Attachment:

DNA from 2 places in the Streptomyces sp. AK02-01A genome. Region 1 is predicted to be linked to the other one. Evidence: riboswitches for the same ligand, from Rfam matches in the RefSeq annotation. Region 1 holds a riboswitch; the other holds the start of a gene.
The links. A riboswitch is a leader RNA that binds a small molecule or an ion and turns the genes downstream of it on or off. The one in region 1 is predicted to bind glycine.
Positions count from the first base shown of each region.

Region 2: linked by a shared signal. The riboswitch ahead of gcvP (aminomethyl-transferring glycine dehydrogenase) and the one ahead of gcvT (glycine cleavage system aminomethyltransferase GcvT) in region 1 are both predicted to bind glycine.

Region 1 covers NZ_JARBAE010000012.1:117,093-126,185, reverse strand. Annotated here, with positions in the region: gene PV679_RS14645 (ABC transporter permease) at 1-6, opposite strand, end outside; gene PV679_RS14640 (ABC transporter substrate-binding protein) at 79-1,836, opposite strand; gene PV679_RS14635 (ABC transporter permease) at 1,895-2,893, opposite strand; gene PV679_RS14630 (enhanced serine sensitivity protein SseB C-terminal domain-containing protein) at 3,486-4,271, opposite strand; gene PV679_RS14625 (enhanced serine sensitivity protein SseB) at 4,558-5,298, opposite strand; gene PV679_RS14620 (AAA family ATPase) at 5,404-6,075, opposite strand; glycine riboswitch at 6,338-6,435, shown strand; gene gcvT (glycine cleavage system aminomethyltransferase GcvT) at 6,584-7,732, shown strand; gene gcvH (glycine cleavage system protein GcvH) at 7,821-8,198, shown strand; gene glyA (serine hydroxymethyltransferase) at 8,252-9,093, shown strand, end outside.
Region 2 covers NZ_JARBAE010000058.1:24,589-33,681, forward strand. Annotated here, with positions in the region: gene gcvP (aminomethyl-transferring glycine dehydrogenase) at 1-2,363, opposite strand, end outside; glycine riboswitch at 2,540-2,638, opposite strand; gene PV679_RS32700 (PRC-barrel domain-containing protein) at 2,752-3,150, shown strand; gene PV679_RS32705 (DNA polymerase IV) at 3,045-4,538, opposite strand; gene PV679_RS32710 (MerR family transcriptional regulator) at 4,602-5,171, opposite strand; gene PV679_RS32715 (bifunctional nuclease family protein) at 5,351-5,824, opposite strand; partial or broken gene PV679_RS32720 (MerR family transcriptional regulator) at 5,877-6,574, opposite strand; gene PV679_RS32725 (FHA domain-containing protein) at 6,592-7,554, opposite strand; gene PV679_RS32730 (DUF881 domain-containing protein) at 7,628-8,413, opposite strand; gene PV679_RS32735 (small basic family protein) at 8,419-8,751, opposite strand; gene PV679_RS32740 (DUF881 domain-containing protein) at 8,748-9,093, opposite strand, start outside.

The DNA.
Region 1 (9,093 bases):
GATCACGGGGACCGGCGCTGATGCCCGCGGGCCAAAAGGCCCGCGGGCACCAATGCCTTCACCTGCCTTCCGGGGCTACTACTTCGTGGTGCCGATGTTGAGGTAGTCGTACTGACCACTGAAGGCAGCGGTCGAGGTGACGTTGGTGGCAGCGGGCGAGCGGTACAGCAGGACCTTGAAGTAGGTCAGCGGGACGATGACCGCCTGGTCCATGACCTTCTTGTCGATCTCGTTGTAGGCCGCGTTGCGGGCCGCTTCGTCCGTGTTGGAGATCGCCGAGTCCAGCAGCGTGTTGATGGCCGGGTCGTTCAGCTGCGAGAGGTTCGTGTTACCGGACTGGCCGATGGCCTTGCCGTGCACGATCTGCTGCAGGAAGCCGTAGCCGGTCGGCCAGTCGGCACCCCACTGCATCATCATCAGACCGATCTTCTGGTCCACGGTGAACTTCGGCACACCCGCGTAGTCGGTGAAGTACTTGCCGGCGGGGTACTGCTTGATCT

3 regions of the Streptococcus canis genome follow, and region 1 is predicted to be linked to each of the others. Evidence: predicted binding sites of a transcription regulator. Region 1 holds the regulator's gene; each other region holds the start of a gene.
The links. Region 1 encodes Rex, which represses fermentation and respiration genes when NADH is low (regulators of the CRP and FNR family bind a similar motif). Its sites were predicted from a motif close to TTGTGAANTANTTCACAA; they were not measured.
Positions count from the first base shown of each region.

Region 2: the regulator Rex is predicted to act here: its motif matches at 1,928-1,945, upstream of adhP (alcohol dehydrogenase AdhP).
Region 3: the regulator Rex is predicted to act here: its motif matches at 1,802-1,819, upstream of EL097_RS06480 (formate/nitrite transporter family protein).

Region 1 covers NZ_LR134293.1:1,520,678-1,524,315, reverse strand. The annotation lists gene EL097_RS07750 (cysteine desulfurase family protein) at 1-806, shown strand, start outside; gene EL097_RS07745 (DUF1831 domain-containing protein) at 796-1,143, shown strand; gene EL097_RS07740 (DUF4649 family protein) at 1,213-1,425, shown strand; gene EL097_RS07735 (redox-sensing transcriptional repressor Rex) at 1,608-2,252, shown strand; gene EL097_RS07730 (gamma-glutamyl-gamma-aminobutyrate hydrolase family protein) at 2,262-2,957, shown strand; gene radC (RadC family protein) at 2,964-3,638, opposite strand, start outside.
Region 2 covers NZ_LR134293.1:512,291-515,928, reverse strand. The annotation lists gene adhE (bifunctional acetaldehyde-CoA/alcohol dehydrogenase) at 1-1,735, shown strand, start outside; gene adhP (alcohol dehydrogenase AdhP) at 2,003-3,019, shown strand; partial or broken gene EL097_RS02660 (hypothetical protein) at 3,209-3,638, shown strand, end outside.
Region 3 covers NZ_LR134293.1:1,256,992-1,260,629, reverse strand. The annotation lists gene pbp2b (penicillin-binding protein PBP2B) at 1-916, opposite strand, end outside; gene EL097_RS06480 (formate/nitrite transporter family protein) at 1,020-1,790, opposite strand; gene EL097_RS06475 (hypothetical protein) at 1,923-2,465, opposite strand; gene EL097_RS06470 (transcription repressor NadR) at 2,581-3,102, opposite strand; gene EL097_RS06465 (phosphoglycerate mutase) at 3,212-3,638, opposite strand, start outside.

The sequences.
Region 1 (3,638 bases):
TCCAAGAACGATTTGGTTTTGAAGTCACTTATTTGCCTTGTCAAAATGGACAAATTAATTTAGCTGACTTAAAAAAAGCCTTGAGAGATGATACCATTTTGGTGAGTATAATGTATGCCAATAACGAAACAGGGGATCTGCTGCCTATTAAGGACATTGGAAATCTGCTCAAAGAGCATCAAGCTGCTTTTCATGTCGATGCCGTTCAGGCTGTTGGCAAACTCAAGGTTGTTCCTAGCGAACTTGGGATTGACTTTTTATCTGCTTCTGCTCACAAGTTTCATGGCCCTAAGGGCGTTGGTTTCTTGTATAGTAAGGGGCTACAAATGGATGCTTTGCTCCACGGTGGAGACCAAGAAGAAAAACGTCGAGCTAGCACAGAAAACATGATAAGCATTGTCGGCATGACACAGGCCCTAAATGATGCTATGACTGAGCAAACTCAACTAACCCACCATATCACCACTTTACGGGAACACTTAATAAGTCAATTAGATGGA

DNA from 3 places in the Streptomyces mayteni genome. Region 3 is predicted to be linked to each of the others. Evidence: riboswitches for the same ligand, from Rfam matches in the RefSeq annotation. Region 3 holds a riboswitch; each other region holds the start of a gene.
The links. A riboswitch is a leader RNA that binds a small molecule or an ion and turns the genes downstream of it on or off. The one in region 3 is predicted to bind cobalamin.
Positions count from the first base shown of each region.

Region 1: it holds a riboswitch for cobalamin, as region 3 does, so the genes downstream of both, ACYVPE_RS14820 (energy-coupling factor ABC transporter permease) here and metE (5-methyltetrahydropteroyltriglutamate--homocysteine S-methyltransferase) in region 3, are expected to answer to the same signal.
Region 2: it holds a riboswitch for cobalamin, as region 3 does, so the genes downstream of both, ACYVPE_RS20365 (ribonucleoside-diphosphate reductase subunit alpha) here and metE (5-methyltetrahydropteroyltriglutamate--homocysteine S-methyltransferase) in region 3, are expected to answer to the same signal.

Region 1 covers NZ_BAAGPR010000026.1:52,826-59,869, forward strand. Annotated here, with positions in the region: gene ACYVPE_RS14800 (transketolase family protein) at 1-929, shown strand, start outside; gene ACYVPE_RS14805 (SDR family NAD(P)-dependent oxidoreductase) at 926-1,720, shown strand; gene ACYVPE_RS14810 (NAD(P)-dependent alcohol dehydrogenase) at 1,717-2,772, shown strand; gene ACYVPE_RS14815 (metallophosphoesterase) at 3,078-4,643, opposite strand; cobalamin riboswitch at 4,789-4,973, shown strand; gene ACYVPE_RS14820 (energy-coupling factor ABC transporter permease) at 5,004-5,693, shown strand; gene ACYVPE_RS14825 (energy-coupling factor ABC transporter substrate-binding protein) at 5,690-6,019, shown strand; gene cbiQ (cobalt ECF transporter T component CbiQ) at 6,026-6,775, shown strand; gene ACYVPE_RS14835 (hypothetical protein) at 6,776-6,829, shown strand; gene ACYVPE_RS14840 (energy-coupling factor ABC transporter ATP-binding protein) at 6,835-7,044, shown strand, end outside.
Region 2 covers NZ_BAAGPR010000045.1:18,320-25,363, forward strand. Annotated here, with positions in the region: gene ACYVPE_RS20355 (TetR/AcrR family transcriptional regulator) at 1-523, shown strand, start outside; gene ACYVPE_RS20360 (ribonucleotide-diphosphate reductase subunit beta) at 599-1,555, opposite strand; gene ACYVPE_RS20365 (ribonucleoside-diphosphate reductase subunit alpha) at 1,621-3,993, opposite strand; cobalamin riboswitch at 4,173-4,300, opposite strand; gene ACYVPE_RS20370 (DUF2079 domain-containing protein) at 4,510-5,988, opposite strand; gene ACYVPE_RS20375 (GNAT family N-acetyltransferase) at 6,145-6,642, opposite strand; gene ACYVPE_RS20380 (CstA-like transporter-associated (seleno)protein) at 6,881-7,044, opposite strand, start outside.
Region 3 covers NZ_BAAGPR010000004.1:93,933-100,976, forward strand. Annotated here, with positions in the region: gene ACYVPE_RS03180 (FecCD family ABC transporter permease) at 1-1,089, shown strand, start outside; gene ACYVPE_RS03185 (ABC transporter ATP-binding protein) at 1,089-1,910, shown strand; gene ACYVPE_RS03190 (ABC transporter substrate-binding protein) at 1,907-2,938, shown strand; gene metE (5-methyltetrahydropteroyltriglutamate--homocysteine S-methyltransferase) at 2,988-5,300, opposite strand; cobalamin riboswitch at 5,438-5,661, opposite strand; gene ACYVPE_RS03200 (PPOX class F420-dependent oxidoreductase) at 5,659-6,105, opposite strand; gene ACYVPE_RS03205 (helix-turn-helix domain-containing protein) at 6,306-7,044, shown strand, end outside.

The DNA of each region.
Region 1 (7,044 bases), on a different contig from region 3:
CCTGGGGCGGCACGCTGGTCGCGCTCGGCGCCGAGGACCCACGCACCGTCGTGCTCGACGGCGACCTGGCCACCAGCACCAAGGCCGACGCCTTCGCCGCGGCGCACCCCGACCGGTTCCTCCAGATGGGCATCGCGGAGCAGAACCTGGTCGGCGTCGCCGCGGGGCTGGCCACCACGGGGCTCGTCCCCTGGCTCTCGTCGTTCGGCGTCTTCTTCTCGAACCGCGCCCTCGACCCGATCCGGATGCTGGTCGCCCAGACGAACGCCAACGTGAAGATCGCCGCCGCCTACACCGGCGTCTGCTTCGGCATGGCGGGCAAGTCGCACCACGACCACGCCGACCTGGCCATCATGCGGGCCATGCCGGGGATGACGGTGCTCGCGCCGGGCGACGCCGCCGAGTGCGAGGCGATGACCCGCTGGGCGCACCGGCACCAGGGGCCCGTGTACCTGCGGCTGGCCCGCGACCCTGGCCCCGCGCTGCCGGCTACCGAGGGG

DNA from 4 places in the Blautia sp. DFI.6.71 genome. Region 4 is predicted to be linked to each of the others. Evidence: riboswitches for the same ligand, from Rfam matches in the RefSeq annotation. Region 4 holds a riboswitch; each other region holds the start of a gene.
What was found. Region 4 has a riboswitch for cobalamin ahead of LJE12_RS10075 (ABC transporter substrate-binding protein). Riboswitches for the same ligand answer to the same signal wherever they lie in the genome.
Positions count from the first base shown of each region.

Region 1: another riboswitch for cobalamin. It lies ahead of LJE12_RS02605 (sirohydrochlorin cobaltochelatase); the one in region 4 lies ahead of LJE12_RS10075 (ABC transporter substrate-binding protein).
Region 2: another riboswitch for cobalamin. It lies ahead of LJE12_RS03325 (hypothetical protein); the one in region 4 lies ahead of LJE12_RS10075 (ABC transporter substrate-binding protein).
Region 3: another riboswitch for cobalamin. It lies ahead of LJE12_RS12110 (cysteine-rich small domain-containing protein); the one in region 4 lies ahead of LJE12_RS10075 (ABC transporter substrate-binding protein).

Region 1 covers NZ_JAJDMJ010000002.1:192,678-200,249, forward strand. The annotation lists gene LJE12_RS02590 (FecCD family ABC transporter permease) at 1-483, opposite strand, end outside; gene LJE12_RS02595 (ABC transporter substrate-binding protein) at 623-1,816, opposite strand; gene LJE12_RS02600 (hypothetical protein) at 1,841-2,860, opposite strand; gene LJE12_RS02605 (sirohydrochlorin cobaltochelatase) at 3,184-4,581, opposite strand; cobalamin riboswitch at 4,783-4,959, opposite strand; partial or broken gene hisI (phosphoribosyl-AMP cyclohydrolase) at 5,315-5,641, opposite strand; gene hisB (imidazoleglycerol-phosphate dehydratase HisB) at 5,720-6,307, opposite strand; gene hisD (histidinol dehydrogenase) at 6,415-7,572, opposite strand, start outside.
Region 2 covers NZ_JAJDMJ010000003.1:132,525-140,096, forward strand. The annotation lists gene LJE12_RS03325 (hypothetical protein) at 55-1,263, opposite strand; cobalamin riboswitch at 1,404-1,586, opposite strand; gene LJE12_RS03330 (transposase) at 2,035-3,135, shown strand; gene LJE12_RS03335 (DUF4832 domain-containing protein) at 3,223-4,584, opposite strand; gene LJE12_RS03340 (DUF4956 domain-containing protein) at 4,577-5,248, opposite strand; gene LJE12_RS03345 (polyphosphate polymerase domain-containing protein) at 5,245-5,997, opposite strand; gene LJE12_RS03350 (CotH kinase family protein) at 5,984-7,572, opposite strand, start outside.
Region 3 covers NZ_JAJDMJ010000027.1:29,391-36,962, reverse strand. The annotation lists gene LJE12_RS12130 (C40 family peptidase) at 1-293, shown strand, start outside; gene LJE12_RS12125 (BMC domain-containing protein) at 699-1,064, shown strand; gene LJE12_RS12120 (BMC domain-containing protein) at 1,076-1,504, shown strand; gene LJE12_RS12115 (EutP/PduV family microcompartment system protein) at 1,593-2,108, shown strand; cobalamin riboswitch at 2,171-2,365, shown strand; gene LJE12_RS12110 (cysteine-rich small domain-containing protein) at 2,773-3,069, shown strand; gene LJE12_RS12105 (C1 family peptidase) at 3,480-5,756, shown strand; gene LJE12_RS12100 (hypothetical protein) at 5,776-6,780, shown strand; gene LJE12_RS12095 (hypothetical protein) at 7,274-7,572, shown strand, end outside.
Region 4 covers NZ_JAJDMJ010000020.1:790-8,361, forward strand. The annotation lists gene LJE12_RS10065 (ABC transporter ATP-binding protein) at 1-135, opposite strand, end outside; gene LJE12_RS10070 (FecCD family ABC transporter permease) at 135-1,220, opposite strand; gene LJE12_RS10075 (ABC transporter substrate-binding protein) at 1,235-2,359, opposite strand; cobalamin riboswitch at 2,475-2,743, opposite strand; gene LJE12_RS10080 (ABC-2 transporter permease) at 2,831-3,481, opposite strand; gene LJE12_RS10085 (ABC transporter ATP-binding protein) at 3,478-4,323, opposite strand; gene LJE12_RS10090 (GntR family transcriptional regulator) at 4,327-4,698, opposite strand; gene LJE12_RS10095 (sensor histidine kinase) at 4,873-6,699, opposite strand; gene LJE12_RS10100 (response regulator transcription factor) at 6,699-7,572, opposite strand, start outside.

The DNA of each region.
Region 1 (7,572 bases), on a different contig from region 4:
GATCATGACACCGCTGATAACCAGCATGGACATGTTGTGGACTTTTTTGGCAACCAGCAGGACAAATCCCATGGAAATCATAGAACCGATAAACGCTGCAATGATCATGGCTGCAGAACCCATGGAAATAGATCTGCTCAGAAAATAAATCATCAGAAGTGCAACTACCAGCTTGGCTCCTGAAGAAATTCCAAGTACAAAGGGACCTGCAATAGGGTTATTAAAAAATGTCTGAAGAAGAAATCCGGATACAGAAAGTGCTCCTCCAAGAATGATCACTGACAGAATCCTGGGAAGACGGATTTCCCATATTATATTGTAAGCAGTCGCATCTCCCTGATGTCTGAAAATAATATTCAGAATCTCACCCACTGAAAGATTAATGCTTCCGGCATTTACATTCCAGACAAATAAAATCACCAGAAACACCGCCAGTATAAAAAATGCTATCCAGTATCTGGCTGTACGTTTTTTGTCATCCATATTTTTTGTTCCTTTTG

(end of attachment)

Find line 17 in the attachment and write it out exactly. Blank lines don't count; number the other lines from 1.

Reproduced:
Region 3 covers NZ_LR134293.1:1,256,992-1,260,629, reverse strand. The annotation lists gene pbp2b (penicillin-binding protein PBP2B) at 1-916, opposite strand, end outside; gene EL097_RS06480 (formate/nitrite transporter family protein) at 1,020-1,790, opposite strand; gene EL097_RS06475 (hypothetical protein) at 1,923-2,465, opposite strand; gene EL097_RS06470 (transcription repressor NadR) at 2,581-3,102, opposite strand; gene EL097_RS06465 (phosphoglycerate mutase) at 3,212-3,638, opposite strand, start outside.